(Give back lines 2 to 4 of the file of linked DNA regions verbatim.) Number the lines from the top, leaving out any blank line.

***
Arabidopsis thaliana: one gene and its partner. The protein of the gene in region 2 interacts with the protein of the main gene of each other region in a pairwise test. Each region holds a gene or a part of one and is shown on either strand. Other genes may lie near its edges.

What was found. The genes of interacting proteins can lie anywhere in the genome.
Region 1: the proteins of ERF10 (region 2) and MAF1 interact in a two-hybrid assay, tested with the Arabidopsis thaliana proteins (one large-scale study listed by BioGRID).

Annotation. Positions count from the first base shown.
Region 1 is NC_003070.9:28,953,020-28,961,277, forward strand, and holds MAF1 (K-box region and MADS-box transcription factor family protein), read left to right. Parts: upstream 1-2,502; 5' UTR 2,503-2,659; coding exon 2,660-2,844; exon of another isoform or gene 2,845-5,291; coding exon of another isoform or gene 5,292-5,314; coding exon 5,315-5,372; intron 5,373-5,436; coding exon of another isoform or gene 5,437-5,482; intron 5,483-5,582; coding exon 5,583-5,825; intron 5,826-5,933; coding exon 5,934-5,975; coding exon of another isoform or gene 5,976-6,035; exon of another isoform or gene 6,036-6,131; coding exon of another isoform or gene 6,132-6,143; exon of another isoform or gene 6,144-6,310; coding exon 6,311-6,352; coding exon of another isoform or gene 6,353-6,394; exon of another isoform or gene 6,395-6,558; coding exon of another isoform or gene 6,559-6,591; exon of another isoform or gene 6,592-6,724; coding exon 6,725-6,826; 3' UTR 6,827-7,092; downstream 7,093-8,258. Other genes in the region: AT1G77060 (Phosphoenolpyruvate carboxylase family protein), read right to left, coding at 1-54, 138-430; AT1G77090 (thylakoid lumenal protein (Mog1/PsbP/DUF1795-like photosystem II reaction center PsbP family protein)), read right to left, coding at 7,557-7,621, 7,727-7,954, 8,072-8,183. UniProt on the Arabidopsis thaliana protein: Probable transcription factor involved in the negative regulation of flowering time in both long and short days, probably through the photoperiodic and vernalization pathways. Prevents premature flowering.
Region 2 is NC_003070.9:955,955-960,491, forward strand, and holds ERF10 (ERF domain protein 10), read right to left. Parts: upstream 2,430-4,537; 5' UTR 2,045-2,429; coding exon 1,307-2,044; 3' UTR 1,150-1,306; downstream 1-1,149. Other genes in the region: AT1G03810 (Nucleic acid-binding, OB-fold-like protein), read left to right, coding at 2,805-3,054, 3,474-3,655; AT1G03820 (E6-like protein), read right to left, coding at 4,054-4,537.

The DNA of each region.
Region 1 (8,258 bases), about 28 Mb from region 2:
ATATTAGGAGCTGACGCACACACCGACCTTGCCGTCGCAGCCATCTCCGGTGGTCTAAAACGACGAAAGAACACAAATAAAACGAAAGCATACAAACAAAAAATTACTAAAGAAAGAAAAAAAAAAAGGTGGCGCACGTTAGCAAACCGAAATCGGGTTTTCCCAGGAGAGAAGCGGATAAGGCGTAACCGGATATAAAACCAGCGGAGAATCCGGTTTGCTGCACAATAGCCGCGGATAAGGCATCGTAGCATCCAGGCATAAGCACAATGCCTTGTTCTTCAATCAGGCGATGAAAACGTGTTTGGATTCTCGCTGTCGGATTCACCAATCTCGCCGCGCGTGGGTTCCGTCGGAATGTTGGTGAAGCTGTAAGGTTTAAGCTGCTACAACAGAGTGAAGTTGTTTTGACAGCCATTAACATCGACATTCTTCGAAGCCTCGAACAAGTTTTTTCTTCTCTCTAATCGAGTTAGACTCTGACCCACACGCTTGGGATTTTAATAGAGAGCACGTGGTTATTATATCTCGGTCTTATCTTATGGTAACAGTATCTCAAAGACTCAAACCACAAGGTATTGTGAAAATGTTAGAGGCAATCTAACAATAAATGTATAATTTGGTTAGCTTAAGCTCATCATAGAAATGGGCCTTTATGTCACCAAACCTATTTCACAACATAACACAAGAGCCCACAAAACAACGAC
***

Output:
What was found. The genes of interacting proteins can lie anywhere in the genome.
Region 1: the proteins of ERF10 (region 2) and MAF1 interact in a two-hybrid assay, tested with the Arabidopsis thaliana proteins (one large-scale study listed by BioGRID).

Annotation. Positions count from the first base shown.